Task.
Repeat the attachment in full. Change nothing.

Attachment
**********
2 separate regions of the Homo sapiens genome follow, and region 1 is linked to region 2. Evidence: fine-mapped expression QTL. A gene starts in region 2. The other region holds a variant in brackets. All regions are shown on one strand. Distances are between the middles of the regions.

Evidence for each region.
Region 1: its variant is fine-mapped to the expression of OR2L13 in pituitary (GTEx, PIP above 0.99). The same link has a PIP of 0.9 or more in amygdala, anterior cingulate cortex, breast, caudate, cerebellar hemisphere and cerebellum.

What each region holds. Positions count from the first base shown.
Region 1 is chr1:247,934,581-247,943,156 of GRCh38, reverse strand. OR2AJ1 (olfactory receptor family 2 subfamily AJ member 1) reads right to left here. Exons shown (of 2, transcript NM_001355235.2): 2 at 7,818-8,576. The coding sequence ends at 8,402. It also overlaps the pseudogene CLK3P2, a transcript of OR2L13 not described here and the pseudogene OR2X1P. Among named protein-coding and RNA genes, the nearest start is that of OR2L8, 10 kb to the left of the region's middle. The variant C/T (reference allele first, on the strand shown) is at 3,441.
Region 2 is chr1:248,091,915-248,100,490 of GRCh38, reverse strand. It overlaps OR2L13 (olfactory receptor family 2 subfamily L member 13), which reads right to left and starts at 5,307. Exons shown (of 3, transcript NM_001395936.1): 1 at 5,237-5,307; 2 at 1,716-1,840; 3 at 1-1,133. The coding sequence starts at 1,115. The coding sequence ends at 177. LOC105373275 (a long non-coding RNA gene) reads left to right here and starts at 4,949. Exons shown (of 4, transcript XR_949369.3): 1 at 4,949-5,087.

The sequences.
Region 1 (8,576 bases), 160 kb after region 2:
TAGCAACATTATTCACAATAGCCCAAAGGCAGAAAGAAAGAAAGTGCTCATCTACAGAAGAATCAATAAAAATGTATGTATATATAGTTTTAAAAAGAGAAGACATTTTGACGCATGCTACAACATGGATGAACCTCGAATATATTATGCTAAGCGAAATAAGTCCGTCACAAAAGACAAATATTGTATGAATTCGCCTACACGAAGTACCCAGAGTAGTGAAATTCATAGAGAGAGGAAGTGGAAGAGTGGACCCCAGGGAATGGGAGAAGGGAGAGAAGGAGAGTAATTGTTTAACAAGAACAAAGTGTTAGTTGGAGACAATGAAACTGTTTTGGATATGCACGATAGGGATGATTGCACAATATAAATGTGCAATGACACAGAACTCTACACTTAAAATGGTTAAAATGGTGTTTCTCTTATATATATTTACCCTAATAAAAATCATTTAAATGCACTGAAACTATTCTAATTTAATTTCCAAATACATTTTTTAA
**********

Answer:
2 separate regions of the Homo sapiens genome follow, and region 1 is linked to region 2. Evidence: fine-mapped expression QTL. A gene starts in region 2. The other region holds a variant in brackets. All regions are shown on one strand. Distances are between the middles of the regions.

Evidence for each region.
Region 1: its variant is fine-mapped to the expression of OR2L13 in pituitary (GTEx, PIP above 0.99). The same link has a PIP of 0.9 or more in amygdala, anterior cingulate cortex, breast, caudate, cerebellar hemisphere and cerebellum.

What each region holds. Positions count from the first base shown.
Region 1 is chr1:247,934,581-247,943,156 of GRCh38, reverse strand. OR2AJ1 (olfactory receptor family 2 subfamily AJ member 1) reads right to left here. Exons shown (of 2, transcript NM_001355235.2): 2 at 7,818-8,576. The coding sequence ends at 8,402. It also overlaps the pseudogene CLK3P2, a transcript of OR2L13 not described here and the pseudogene OR2X1P. Among named protein-coding and RNA genes, the nearest start is that of OR2L8, 10 kb to the left of the region's middle. The variant C/T (reference allele first, on the strand shown) is at 3,441.
Region 2 is chr1:248,091,915-248,100,490 of GRCh38, reverse strand. It overlaps OR2L13 (olfactory receptor family 2 subfamily L member 13), which reads right to left and starts at 5,307. Exons shown (of 3, transcript NM_001395936.1): 1 at 5,237-5,307; 2 at 1,716-1,840; 3 at 1-1,133. The coding sequence starts at 1,115. The coding sequence ends at 177. LOC105373275 (a long non-coding RNA gene) reads left to right here and starts at 4,949. Exons shown (of 4, transcript XR_949369.3): 1 at 4,949-5,087.

The sequences.
Region 1 (8,576 bases), 160 kb after region 2:
TAGCAACATTATTCACAATAGCCCAAAGGCAGAAAGAAAGAAAGTGCTCATCTACAGAAGAATCAATAAAAATGTATGTATATATAGTTTTAAAAAGAGAAGACATTTTGACGCATGCTACAACATGGATGAACCTCGAATATATTATGCTAAGCGAAATAAGTCCGTCACAAAAGACAAATATTGTATGAATTCGCCTACACGAAGTACCCAGAGTAGTGAAATTCATAGAGAGAGGAAGTGGAAGAGTGGACCCCAGGGAATGGGAGAAGGGAGAGAAGGAGAGTAATTGTTTAACAAGAACAAAGTGTTAGTTGGAGACAATGAAACTGTTTTGGATATGCACGATAGGGATGATTGCACAATATAAATGTGCAATGACACAGAACTCTACACTTAAAATGGTTAAAATGGTGTTTCTCTTATATATATTTACCCTAATAAAAATCATTTAAATGCACTGAAACTATTCTAATTTAATTTCCAAATACATTTTTTAA